Annus Horribilis ~ The Sequel

In December 2017 as the first year of the Trump presidency neared an end, I published a commentary entitled America’s Annus Horribilis in which I referred to the way Queen Elizabeth II described her experiences during 1992.   The Queen said: “1992 is not a year on which I shall look back with undiluted pleasure. In the words of one of my more sympathetic correspondents, it has turned out to be an annus horribilis.”  She was recalling the various tragedies, scandals and misfortunes that had befallen the Royal Family during that year. 

My description of 2017 as an American Annus Horribilis seemed fitting given that we were ending a year of shameful and divisive language, hostile and racially motivated acts, misdirected economic and social policies, and dangerous rhetoric and threats on the world stage by the first President to be so widely characterized as wholly unfit for office.  For the next two years these and other behaviors by our President just reinforced what a horrible period we were living through.

But then came 2020.  A year like no other in modern history.  If President Franklin Delano Roosevelt was correct when he called December 7, 1941 as “a date which will live in infamy” then surely 2020 will be a year which will live in disgrace and ignominy.

So bad was 2020 that TIME Magazine’s Olivia B. Waxman writes:

TIME’s Dec. 14 cover crosses out the bane of a year that is 2020 with a big red “X.” It is the latest in a long tradition saved for some of the worst foes humanity has faced in the magazine’s history.

TIME has used a red “X” to cross out various things on its cover only four other times. The first time was 75 years ago, in 1945, to mark the death of Adolf Hitler (and later that year, a black “X” over Japan’s rising sun marked the end of the war in the Pacific theater).

The second use of the “X” came in 2003. This time it crossed out Saddam Hussein at the beginning of the Iraq war. The third “X” on TIME’s cover happened in 2006, when U.S. forces killed Abu Mousab al-Zarqawi, the leader of al-Qaeda in Iraq. The most recent usage of the “X” was in 2011, for the killing of Osama bin Laden.

TIME used the X to symbolize “the end of a long struggle,” from World War II to milestones in the war on terrorism, and in 2020, the world battles the COVID-19 virus. Just as TIME acknowledged that bin Laden’s May 2, 2011, death was “the end of an era in some ways, but not the end of our struggle against terrorism,” so TIME’s use of the red X in Dec. 2020 marks the end of a historic year, but not the end of the battle to curb the spread of this deadly virus.

The impact of 2020 remains to be seen and certainly much more attention will be paid to how this historic year will shape future generations.

Every year has noteworthy events that shake us to our core.  But few years have contained so much pain, loss, and challenge as have been experienced in 2020.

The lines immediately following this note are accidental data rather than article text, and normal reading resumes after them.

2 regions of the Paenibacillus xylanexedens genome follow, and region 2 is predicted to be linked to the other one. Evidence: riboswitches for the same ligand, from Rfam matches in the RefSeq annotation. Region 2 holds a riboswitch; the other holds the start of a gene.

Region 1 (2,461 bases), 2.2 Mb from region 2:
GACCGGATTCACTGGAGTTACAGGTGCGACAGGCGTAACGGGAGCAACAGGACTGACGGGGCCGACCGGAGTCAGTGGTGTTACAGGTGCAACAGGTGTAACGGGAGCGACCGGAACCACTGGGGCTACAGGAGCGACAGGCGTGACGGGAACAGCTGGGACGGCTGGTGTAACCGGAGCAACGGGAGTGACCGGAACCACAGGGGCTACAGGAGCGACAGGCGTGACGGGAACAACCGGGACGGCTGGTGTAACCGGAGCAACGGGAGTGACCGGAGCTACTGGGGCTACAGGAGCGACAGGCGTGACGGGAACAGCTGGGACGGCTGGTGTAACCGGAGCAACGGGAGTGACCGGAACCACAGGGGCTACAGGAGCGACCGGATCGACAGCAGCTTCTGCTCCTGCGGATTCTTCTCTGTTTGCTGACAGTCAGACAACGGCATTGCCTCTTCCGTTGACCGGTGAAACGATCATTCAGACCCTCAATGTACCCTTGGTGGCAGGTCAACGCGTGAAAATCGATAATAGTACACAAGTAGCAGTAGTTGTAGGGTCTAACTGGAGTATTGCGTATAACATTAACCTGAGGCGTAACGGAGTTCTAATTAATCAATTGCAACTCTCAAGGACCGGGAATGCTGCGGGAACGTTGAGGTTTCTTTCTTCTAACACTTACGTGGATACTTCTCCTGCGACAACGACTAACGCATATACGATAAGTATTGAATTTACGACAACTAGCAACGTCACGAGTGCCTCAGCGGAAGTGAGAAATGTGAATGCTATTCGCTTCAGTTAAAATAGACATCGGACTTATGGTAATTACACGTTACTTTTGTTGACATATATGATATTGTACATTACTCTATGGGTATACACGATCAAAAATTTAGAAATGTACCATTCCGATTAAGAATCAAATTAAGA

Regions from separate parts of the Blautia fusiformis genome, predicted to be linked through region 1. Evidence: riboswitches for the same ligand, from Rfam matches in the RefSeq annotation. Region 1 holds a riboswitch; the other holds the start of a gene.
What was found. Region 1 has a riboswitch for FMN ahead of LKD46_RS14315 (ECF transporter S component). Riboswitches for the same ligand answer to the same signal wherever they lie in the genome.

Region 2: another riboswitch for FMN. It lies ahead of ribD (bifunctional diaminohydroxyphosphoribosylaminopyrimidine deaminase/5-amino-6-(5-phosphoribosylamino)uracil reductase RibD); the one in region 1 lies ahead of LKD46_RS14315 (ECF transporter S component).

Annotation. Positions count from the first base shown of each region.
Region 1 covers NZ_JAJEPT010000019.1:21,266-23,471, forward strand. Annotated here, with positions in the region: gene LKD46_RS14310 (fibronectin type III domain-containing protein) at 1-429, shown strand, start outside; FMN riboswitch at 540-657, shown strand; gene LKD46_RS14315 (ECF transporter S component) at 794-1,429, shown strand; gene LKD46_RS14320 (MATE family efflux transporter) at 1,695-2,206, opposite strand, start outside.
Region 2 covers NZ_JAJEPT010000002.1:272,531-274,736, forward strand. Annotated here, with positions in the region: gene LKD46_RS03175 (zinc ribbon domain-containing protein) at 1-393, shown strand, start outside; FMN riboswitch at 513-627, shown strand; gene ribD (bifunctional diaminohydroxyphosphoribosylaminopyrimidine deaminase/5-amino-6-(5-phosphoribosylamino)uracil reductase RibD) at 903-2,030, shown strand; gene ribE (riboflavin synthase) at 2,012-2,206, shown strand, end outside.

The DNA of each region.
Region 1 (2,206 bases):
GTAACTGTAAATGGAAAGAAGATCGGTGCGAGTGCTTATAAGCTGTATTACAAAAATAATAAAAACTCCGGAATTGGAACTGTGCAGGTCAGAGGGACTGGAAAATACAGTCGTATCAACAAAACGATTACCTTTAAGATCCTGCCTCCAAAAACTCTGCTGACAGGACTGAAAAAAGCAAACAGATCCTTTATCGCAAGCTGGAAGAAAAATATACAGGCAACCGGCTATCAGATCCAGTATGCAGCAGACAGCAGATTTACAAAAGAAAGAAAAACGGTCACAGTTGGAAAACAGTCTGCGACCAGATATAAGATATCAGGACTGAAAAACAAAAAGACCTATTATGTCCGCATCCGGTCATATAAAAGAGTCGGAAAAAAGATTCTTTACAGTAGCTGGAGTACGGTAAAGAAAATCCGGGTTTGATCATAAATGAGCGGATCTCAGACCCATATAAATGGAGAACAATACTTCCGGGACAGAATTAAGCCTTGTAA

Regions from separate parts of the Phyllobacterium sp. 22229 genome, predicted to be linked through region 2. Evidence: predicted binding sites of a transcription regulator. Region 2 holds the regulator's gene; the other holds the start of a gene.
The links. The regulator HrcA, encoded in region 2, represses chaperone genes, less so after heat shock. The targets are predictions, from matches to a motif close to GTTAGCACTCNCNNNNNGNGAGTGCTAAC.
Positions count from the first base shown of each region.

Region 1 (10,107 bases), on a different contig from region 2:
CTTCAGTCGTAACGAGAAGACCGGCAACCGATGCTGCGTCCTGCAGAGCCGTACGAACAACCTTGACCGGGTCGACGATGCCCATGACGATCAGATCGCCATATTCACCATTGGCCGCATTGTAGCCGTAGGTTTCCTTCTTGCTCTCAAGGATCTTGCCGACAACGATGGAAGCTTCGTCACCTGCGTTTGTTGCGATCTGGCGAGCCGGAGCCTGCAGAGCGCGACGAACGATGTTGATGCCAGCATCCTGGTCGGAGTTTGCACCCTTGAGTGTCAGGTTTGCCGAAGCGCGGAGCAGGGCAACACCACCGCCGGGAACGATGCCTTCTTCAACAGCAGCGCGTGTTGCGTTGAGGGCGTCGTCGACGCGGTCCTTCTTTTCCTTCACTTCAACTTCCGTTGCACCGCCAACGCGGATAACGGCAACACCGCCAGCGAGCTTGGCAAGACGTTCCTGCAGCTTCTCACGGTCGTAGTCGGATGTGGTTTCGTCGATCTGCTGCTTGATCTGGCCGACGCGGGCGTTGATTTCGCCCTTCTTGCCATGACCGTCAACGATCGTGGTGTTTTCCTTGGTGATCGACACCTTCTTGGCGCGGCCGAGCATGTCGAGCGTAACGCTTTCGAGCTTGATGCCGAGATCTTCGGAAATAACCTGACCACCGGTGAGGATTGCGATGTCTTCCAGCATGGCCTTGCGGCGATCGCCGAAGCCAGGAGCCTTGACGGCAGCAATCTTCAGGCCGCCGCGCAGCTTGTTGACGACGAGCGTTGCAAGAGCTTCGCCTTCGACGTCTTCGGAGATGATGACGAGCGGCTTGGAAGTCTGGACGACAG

• The worst health pandemic in 100 years has caused the death of one third of a million of our fellow citizens and the loss of economic stability by millions of hard-working Americans and the permanent closure of countless small privately owned businesses. 
  • Lines at food banks not seen since the soup kitchens of the Great Depression.
  • Foreclosures and evictions are leaving families unsheltered and homeless. 
  • The continued caging of young children separated permanently from their immigrant or asylum-seeking parents. 
  • Relentless racism, misogyny, homophobia and corruption by those elected to lead.
  • The unforgiveable and contemptable murders under “color of law” of innocent black and brown Americans at the hands of law enforcement brought us to a tipping point in the fight to deal with systemic and institutional racism and our quest for racial reckoning.
  • Attempts by political leaders to overturn the will of the people by unsubstantiated allegations of election fraud and abuse in seditious and traitorous acts which have been the greatest internal threat to our democracy in 244 years.

As we flip the pages of our calendar and ready ourselves for 2021 there is certainly reason to be hopeful. 

  • The development of coronavirus vaccines may bring an end to the catastrophic death, disease and economic devastation that has virtually brought our country to its knees. 
  • The end of a despotic and lawless presidency and the beginning of the restoration of the soul of America under a new President who is decent, empathetic, inclusive and prepared for office like few others have ever been. 
  • The return of the United States on the world stage as a respected partner. 
  • The attention of the new government to the needs of the least among us.  Fairness, justice and equality in the way all Americans are treated.

The embers and memories of what was the worst of 2020 cannot be extinguished by the simple act of turning the page of a calendar.  It is critically important that we never lose sight of what made the past few years, and 2020 in particular so horrible.  As Winston Churchill said, “those who fail to learn from history are condemned to repeat it.”

For more commentaries by Stu Turgel go to:


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